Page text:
Boston — John Anderson-for-president activists are not about to count votes before they are cast. But they are greatly encouraged by citizen response to efforts at getting the Illinois congressman's name on November ballots.
While thus far assured of making it in only five states -- Kansas, Massachusetts, New Jersey, North Carolina, and Utah -- signature quotas have been met in a dozen others.
And anderson nomination papers are being circulated, or soon will be, in most of the remaining states.
What could be an important milestone in the independent presidential candidacy of the 10th-term Republican congressman was reached July 9 in Georgia, when more than the required 57,539 voter signatures were filed in his behalf.
Although Mr. Anderson's prospects for carrying Georgia appear less than slim -- since it is the home base of re-election-bent President Carter -- Anderson campaign leaders maintain their candidate has substantial strength there.
"We turned in over 70,000 good signatures, which is more than is needed," says Michael Marinelli, Georgia coordinator for the independent candidate for president. This was accomplished despite what he calls "harassment and attempts to block us, by private security personnel at shopping malls, which made things difficult for us."
Georgia was the third state this week where nomination papers for Mr. Anderson were filed. On July 7 more than the required signatures also were submitted in Minnesota and Maryland.
In Maryland, however, the effort is in jeopardy, since state law specifies that at least one-third of the 55,517 needed signatures be filed by March 3 even though the deadline is not until Aug. 4.
Maryland is among five states where the dates for turning in some, or all, nomination papers had passed by April 24 when Mr. Anderson abandoned his quest for the Republican presidential nomination and launched his White House drive as an independent.
Acceptance of the Maryland signatures and those filed late in Kentucky, Maine , New Mexico, and Ohio hinge on court challenges initiated in all five states in behalf of the congressman.
Getting on the Ohio ballot is considered, within the Anderson campaign, as especially important for two reasons: It is one of the places where he is considered to stand a good chance, and it offers the sixth largest bloc of electoral votes.
Having cleared the Georgia signature hurdle, the Anderson forces now are concentrating major attention on the next two, and potentially crucial, deadlines -- July 14 in Texas, where the quota is 40,719 and July 15 in Oklahoma , with 32,768 signatures needed.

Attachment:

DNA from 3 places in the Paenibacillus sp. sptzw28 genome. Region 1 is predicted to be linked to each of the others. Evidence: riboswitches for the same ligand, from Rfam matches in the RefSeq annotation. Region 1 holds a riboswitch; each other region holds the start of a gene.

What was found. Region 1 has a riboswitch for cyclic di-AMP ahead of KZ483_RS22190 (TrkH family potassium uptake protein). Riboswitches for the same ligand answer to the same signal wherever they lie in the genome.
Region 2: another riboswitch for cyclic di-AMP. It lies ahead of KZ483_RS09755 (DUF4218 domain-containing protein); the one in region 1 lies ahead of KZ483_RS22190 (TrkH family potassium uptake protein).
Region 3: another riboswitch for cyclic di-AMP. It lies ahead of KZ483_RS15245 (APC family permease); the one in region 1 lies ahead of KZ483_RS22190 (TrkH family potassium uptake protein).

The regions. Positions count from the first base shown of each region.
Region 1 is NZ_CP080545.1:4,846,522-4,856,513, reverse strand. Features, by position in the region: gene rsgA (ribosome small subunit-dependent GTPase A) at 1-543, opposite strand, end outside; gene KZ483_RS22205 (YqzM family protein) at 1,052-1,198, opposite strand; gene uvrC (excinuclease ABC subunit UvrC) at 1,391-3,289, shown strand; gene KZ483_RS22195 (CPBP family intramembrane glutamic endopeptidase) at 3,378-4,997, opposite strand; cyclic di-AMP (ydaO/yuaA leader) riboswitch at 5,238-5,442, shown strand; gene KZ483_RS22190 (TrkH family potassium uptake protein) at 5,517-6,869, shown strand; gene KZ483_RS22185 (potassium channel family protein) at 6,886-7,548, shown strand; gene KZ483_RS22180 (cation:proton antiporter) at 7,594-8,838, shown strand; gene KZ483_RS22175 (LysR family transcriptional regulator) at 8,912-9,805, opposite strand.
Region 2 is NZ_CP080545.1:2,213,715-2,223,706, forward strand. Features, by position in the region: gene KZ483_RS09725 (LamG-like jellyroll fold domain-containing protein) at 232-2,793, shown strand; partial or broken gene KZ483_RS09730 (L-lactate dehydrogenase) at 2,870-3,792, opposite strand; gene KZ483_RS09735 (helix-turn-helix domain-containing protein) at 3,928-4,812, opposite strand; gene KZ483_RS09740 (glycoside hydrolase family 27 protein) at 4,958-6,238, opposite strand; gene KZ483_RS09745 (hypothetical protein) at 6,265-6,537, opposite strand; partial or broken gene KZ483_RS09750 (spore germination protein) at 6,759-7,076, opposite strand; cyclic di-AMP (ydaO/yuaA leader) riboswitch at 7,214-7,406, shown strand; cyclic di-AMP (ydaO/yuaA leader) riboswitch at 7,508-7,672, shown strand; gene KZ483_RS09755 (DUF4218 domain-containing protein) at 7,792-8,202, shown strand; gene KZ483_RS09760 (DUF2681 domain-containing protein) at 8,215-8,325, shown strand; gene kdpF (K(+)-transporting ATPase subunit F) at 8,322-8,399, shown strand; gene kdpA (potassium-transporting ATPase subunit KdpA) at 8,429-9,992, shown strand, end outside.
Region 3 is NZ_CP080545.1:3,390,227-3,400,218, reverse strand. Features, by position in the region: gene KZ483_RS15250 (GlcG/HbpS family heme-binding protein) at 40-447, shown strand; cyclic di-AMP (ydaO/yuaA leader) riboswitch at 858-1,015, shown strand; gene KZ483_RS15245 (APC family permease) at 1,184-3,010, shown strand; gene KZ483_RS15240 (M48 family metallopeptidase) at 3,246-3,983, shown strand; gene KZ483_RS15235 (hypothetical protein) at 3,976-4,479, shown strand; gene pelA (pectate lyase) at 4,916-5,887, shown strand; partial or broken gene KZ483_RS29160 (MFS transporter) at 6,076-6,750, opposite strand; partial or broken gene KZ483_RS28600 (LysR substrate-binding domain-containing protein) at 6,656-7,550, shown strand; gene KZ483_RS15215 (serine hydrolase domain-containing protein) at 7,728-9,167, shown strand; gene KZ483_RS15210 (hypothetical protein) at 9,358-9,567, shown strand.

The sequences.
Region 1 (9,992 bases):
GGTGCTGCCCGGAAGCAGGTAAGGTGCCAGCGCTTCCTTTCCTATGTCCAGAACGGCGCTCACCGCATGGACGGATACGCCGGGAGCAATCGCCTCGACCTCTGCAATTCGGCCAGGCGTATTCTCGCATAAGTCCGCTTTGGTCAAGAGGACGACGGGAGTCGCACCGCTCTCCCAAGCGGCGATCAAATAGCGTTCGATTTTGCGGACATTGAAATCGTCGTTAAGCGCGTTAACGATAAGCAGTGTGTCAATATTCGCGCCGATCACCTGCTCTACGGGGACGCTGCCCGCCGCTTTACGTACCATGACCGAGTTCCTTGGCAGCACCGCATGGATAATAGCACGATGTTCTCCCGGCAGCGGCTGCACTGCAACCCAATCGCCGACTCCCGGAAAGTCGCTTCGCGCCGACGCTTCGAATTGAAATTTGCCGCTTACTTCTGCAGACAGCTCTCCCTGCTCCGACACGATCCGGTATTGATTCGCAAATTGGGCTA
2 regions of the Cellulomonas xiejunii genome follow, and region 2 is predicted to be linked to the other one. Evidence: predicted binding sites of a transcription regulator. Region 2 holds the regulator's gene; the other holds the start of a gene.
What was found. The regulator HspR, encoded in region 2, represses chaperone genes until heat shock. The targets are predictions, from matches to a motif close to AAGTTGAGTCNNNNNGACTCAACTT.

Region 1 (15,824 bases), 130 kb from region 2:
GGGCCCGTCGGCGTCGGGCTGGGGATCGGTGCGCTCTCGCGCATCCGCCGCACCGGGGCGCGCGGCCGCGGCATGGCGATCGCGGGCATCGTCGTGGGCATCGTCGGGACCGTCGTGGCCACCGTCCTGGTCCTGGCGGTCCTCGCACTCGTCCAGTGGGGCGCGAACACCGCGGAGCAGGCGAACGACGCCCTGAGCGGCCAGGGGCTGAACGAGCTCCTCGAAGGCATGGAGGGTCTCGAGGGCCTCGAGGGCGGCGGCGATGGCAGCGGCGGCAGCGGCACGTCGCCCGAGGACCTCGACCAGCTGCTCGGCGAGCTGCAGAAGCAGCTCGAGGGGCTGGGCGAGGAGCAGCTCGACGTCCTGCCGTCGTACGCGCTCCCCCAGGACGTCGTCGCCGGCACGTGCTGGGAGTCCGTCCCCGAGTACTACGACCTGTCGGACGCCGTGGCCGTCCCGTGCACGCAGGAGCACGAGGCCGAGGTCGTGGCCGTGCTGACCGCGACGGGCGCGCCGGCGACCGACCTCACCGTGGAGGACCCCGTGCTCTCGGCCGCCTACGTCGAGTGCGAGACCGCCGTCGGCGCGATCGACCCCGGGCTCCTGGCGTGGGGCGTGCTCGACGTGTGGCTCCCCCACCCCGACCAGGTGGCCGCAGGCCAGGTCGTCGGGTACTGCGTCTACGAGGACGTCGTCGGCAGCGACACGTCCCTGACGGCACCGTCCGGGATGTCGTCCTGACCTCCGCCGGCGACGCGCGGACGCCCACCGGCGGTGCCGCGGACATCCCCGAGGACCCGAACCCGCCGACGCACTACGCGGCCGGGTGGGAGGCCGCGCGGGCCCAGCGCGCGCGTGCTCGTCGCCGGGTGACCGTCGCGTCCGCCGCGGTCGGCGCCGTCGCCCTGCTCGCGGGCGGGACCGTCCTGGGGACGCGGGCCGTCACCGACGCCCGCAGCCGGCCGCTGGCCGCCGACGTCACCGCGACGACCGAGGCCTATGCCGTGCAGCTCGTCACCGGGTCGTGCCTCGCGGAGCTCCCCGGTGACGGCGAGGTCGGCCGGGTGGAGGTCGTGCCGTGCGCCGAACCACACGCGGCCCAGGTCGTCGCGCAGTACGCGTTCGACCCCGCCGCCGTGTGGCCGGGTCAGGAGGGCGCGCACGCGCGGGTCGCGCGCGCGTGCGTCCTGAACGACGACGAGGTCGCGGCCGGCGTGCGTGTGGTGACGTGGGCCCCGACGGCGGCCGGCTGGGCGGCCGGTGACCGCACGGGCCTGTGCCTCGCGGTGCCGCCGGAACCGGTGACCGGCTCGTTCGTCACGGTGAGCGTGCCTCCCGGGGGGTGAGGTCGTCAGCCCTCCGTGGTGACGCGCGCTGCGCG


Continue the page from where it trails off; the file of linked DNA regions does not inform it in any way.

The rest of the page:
Campaign insiders in both states are optimistic they will make it.
Except for Montana, where the nomination paper support requirement is 9,771 by July 30, there will be no further signature deadlines until next month. Then the ballot-qualification push must end in California, Illinois, New York, and Pennsylvania -- four of the nation's five largest states.
To fail to collect sufficient signatures in any of these would be a major setback to the Anderson candidacy, especially if the independent is to make a strong bid for the presidency.
Mr. Anderson's greatest legal victory so far was in Massachusetts, where the State Ballot Law Commission on June 27 rejected a challenge to his candidacy on a variety of technical grounds, including the fact that he was a registered Republican and not an "unenrolled voter."
Involved at least indirectly in the Challenge were officials of the Democratic National Committee.
As in Ohio, it was especially important to Mr. Anderson to get on the Massachusetts ballot. This is the state where he made his strongest showing prior to abandoning his GOP presidential candidacy, in the primaries -- polling support not only from fellow Republicans but also from independents and Democrats.
It is generally agreed that Mr. Anderson might stand a good chance of carrying politically liberal Massachusetts unless native son Sen. Edward M. Kennedy were the Democratic presidential nominee.
Observers generally think Mr. Anderson's candidacy would take more votes away from President Carter than Ronald Reagan, the likely Republican standard bearer.